Importing data from genalex formatted *.csv files.

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Description

read.genalex will read in a genalex-formatted file that has been exported in a comma separated format and will parse most types of genalex data. The output is a genclone or genind object.

Usage

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read.genalex(genalex, ploidy = 2, geo = FALSE, region = FALSE,
  genclone = TRUE, sep = ",", recode = FALSE)

Arguments

genalex

a *.csv file exported from genalex

ploidy

indicate the ploidy of the dataset

geo

indicates the presence of geographic data in the file. This data will be included in a data frame labeled xy in the other slot.

region

indicates the presence of regional data in the file.

genclone

when TRUE (default), the output will be a genclone object. When FALSE, the output will be a genind object

sep

A character specifying the column separator of the data. Defaults to ",".

recode

For polyploid data: Do you want to recode your data to have varying ploidy? Default is FALSE, and the data will be returned with even ploidy where missing alleles are coded as "0". When TRUE, the data is run through the function recode_polyploids before being returned. Note that this will prevent conversion to genpop objects in the future. See details.

Details

if genclone = FALSE

The resulting genind object will have a data frame in the other slot called population_hierarchy. This will contain a column for your population data and a column for your Regional data if you have set the flag.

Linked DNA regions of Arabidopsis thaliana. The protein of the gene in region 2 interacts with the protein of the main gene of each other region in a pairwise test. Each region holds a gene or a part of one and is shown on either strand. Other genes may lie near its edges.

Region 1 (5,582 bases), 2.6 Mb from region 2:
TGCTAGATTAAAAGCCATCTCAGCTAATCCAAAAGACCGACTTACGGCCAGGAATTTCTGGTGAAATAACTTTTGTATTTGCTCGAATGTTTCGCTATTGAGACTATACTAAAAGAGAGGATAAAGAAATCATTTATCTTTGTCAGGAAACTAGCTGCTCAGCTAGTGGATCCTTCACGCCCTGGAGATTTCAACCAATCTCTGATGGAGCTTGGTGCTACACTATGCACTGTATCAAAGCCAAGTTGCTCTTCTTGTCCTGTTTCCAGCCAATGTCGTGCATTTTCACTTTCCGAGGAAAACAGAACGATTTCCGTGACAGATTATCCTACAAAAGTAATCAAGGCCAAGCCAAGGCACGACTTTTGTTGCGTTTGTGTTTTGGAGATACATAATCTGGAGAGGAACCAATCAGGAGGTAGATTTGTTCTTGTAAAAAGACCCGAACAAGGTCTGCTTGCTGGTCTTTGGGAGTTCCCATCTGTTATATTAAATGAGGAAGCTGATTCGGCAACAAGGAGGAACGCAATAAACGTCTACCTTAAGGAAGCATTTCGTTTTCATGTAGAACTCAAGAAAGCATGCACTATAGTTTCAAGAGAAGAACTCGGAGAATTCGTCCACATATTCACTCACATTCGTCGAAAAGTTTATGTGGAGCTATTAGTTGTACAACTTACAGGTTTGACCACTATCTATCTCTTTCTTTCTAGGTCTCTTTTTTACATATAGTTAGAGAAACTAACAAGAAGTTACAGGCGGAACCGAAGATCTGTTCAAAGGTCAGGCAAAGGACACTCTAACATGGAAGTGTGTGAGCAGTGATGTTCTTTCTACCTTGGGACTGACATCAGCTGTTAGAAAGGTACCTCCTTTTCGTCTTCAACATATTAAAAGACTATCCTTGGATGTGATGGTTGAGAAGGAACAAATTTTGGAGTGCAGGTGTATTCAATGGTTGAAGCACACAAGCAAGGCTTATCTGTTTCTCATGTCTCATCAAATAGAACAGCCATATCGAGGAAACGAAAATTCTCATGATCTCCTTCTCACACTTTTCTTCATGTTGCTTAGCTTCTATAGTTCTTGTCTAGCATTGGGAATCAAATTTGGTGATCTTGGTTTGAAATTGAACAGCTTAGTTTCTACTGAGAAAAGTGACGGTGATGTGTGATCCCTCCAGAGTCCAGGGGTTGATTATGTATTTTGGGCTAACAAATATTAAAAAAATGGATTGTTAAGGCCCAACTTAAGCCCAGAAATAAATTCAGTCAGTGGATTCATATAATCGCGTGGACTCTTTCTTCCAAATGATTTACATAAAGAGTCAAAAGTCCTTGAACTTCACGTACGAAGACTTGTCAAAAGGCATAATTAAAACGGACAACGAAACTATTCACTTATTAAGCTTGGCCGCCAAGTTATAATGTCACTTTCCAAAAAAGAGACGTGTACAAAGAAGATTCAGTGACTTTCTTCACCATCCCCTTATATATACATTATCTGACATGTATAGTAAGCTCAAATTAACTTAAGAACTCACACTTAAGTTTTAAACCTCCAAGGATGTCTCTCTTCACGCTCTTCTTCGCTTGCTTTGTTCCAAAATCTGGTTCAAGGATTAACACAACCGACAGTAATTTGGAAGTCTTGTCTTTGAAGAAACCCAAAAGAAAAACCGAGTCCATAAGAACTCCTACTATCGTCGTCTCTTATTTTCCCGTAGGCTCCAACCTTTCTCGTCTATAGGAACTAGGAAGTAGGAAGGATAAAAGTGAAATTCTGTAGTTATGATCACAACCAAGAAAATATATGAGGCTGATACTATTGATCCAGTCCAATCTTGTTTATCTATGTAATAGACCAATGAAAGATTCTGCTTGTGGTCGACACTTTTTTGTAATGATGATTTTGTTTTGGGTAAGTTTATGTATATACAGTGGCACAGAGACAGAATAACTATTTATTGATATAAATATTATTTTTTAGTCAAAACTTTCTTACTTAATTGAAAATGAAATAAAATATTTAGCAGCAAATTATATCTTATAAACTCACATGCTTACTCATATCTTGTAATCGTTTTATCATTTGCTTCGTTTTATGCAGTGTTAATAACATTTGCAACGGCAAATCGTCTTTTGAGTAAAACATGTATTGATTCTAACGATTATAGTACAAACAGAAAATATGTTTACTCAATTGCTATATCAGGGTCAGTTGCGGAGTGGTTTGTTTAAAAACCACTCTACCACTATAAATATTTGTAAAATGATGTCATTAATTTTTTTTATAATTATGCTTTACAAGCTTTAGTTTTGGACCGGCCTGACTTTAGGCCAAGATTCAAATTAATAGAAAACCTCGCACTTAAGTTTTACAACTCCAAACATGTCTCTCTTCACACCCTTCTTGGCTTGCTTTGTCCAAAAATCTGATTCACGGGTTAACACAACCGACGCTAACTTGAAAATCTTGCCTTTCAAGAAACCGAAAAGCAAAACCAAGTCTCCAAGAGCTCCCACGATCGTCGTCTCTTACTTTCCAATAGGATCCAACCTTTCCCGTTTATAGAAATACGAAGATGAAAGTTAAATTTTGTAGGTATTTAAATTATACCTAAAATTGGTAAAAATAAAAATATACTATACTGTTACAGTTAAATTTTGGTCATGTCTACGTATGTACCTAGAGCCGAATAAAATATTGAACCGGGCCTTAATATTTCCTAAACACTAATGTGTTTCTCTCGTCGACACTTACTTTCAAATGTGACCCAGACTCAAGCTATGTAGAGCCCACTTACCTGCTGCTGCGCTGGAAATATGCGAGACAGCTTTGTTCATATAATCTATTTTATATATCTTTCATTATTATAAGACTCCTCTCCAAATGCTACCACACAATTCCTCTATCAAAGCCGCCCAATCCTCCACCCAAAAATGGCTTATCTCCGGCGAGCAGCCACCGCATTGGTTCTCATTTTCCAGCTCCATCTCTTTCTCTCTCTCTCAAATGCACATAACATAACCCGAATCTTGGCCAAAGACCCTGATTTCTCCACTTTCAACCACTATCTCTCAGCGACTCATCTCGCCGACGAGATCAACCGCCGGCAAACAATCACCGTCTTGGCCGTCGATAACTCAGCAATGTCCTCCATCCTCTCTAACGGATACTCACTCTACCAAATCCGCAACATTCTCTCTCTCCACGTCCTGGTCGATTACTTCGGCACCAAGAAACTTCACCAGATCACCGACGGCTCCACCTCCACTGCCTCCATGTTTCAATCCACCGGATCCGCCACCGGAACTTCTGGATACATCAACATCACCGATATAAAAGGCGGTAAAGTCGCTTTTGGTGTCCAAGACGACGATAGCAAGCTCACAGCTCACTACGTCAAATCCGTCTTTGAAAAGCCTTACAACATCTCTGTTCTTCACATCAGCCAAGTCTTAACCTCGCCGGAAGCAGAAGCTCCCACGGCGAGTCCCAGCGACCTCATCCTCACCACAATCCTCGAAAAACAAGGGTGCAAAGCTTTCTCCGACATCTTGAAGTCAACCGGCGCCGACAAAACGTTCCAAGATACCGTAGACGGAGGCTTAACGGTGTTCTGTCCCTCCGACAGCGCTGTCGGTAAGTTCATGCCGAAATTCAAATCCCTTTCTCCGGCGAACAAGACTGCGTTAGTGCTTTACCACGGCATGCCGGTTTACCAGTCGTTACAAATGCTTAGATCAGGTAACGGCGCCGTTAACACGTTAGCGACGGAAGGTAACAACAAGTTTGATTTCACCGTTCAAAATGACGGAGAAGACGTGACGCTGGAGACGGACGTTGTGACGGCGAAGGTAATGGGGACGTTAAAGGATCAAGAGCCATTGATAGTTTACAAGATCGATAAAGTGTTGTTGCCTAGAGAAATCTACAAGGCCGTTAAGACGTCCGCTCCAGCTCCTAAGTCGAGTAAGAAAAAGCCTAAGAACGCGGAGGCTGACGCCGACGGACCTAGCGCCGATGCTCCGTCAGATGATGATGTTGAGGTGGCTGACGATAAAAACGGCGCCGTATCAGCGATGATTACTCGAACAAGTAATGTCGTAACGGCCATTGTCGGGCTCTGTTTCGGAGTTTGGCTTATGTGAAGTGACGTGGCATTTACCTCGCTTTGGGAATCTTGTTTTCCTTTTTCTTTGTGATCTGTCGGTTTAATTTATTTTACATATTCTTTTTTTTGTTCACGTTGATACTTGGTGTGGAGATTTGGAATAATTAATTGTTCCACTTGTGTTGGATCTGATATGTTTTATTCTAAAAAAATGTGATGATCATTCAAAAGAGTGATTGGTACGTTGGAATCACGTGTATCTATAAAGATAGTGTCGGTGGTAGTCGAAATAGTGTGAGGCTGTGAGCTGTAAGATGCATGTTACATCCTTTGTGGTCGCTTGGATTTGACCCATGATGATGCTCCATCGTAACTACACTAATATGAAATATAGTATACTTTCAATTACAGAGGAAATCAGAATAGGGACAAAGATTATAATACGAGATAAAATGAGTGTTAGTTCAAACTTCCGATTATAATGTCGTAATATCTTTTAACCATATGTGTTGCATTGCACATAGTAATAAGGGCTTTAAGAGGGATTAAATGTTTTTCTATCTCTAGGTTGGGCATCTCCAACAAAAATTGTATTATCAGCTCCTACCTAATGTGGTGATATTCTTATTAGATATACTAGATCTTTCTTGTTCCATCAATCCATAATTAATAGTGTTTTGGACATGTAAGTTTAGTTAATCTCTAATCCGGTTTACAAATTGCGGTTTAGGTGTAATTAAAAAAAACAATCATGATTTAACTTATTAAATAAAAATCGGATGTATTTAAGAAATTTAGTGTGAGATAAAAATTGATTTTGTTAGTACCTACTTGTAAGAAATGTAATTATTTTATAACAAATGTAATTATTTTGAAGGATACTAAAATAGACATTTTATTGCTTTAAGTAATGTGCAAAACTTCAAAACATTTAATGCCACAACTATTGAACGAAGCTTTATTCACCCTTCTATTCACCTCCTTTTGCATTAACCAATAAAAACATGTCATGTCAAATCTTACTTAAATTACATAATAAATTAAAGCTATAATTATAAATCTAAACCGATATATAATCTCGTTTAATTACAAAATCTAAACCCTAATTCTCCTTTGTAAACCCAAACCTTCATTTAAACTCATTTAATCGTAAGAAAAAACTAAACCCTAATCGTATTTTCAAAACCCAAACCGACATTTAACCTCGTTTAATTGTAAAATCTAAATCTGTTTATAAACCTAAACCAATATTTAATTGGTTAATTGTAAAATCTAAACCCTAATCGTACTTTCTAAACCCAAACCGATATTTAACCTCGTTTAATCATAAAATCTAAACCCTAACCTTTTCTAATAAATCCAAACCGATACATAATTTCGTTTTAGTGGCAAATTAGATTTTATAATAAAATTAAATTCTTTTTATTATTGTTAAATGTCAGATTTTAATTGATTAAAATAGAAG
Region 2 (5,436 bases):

if genclone = TRUE

The resulting genclone object will have a single strata defined in the strata slot. This will be called "Pop" and will reflect the population factor defined in the genalex input. If region = TRUE, a second column will be inserted and labeled "Region". If you have more than two strata within your data set, you should run the command splitStrata on your data set to define the unique stratifications.

FOR POLYPLOID (> 2n) DATA SETS

The genind object has an all-or-none approach to missing data. If a sample has missing data at a particular locus, then the entire locus is considered missing. This works for diploids and haploids where allelic dosage is unambiguous. For polyploids this poses a problem as much of the data set would be transformed into missing data. With this function, I have created a workaround.

When importing polyploid data sets, missing data is scored as "0" and kept within the genind object as an extra allele. This will break most analyses relying on allele frequencies*. All of the functions in poppr will work properly with these data sets as multilocus genotype analysis is agnostic of ploidy and we have written both Bruvo's distance and the index of association in such a way as to be able to handle polyploids presented in this manner.

* To restore functionality of analyses relying on allele frequencies, use the recode_polyploids function.

Value

A genclone or genind object.

Note

This function cannot handle raw allele frequency data.

In the case that there are duplicated names within the file, this function will assume separate individuals and rename each one to a sequence of integers from 1 to the number of individuals. A vector of the original names will be saved in the other slot under original_names.

Author(s)

Zhian N. Kamvar

See Also

clonecorrect, genclone, genind, recode_polyploids

Examples

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## Not run: 
Aeut <- read.genalex(system.file("files/rootrot.csv", package="poppr"))

genalex2 <- read.genalex("genalex2.csv", geo=TRUE)
# A genalex file with geographic coordinate data.

genalex3 <- read.genalex("genalex3.csv", region=TRUE) 
# A genalex file with regional information.

genalex4 <- read.genalex("genalex4.csv", region=TRUE, geo=TRUE) 
# A genalex file with both regional and geographic information.

## End(Not run)

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